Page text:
Author(s): Werner BC, Gwathmey FW Jr, Higgins ST, Hart JM, Miller MD
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Abstract BACKGROUND: Knee dislocations resulting in multiligament knee injuries (MLIs) are usually associated with high-energy mechanisms such as motor vehicle accidents or sports injuries; however, obese patients are at risk of MLIs from simple falls. Termed "ultra-low velocity" (ULV) dislocations, these injuries occur in obese patients during activities of daily living and may be associated with higher associated risks and complications. HYPOTHESIS: Ultra-low velocity knee dislocations occur more commonly in obese female patients, are associated with higher risks of neurovascular injuries, and have more significant perioperative complications compared with other MLIs. STUDY DESIGN: Case series; Level of evidence, 4. METHODS: The records of 215 consecutive patients with MLIs were identified over a 12-year period. Their charts were reviewed to identify a cohort of patients with mechanisms consistent with ULV dislocations (n = 23). This cohort was compared with all patients with MLIs. Additionally, ULV patients with neurovascular injuries were compared with those without neurovascular injuries. RESULTS: The average body mass index (BMI) was significantly higher in the ULV cohort (49.1 kg/m2) compared with all patients with MLIs (34.1 kg/m2). Injuries occurred more commonly in female patients in the ULV cohort (69.6\%) compared with all patients with MLIs (24.3\%). Peroneal nerve injuries occurred more commonly in the ULV cohort (39.1\%) compared with all patients with MLIs (8.4\%), as did vascular injuries (28.1\% vs. 4.7\%, respectively). Postoperative complications were common among all ULV-MLI patients regardless of neurovascular injury status. Seventeen patients (6/12 in the intact group and 11/11 in the neurovascular injury group) had significant complications postoperatively. A significantly higher overall complication rate was noted in the ULV-MLI group (73.9\%) compared with the entire MLI cohort (21.4\%). Additionally, the ULV-MLI cohort had a higher reoperation rate, wound infection rate, deep venous thrombosis rate, and presence of vascular claudication. CONCLUSION: Ultra-low velocity knee injuries occur in patients with a greater BMI, more frequently in female patients, and with higher rates of concomitant neurovascular injuries compared with other MLIs. Additionally, a significantly greater incidence of postoperative complications can be expected after ligament reconstruction in this population compared with other MLIs.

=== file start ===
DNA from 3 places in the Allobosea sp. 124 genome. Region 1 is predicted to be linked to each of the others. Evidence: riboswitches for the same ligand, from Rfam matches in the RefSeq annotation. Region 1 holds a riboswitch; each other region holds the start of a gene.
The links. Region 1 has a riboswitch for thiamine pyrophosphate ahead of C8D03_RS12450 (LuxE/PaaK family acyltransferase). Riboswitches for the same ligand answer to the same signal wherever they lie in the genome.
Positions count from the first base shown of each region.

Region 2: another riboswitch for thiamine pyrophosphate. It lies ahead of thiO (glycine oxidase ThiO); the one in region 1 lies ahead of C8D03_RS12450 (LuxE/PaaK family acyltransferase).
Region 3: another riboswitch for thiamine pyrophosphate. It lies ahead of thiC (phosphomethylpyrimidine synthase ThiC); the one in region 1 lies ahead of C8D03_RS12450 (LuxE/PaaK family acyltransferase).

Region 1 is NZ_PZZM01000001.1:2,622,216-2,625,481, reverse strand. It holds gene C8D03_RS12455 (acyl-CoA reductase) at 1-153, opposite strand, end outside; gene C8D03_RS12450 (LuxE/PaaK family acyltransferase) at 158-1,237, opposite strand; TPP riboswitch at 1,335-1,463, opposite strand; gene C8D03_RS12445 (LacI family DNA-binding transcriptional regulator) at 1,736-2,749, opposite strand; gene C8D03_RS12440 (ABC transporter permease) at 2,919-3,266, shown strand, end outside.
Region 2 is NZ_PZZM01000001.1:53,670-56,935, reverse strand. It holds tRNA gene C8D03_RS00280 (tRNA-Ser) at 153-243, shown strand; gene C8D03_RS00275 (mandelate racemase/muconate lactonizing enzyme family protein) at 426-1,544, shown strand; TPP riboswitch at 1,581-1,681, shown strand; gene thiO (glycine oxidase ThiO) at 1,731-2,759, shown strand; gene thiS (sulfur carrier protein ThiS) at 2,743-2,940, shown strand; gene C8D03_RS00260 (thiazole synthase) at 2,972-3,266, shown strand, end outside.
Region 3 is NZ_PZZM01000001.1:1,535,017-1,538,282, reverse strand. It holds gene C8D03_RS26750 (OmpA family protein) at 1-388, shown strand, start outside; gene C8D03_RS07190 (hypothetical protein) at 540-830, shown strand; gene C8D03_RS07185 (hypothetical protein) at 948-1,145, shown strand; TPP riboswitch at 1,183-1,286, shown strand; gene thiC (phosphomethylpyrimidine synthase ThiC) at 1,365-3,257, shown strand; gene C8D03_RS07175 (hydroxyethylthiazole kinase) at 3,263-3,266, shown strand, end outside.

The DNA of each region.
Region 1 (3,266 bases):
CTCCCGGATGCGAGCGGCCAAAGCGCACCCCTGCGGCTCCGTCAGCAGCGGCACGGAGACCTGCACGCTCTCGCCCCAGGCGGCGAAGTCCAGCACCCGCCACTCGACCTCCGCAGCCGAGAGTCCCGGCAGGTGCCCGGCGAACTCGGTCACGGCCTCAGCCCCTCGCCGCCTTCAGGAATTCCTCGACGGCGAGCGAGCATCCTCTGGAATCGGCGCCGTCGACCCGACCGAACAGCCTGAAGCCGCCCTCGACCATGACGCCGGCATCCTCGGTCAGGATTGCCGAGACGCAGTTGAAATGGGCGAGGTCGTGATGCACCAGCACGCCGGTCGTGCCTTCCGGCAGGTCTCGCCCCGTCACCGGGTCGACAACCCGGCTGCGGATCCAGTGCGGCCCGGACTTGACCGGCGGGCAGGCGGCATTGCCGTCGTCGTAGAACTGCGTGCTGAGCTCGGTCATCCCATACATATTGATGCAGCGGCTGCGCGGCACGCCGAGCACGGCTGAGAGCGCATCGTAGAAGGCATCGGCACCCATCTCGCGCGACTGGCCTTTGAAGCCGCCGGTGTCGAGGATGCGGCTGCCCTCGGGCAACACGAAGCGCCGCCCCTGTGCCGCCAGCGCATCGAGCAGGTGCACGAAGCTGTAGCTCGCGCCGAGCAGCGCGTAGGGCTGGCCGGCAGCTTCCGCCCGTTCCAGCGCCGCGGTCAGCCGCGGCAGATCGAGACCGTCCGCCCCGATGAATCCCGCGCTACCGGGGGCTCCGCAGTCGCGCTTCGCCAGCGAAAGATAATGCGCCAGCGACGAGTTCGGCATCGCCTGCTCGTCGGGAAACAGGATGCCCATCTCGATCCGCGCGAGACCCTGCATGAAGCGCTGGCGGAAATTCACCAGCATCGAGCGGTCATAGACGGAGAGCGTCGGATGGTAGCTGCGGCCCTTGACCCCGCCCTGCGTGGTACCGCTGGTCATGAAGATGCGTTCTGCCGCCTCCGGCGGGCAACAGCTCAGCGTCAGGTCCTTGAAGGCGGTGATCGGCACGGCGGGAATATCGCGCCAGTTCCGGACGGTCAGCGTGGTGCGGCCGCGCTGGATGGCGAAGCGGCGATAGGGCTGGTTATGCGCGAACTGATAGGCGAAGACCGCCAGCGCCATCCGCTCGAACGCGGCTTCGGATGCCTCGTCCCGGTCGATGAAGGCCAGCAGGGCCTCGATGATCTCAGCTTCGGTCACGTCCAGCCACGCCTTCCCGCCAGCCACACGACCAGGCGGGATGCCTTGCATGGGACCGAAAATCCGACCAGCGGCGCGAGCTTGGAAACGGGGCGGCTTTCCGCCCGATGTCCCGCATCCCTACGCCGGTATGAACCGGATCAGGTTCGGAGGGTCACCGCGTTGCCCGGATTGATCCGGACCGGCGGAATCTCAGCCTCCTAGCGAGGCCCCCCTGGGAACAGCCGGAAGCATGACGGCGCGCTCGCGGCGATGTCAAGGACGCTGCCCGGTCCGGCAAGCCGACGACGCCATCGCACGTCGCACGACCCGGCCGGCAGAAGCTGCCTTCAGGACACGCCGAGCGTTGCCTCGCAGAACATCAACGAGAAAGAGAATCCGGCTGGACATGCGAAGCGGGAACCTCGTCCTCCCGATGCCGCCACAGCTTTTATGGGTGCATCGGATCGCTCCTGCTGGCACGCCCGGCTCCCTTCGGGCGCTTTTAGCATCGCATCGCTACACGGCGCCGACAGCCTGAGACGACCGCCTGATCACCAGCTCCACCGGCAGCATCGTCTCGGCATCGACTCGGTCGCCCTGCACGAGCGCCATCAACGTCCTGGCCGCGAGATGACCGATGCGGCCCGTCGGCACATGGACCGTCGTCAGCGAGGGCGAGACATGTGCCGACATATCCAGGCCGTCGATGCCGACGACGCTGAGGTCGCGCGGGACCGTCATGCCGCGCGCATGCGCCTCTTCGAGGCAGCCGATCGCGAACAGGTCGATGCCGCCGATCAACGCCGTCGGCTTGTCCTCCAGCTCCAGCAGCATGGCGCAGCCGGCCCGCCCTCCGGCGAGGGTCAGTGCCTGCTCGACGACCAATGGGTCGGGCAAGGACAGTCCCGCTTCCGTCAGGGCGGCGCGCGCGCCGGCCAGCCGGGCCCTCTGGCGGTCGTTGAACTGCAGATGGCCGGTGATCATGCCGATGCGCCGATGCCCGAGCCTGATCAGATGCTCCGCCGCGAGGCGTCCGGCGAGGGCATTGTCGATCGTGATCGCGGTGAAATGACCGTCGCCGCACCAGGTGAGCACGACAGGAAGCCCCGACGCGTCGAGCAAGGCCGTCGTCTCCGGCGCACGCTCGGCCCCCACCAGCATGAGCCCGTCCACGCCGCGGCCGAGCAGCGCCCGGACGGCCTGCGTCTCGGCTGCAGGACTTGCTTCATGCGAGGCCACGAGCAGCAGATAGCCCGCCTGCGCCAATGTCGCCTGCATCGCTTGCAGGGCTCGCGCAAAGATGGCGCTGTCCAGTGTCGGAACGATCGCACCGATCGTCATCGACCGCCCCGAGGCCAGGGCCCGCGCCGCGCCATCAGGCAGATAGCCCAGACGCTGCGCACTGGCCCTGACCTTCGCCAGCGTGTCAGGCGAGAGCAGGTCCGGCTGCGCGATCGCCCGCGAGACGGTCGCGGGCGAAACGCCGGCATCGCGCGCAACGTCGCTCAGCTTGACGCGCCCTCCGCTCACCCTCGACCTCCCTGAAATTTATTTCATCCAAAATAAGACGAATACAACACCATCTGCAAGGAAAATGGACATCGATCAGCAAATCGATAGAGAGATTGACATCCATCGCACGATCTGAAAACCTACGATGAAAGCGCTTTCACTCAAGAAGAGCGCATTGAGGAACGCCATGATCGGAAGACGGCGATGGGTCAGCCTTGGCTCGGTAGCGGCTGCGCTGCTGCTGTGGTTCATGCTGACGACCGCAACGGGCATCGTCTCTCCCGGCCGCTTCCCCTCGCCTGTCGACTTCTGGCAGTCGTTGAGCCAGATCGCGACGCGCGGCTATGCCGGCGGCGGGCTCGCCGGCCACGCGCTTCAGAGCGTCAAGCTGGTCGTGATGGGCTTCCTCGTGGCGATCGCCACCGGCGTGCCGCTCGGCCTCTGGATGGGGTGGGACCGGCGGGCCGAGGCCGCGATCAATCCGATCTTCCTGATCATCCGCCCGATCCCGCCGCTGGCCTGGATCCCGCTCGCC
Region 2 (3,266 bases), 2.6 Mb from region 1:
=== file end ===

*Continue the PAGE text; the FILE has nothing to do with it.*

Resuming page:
This article was published in Am J Sports Med
and referenced in Journal of Antivirals & Antiretrovirals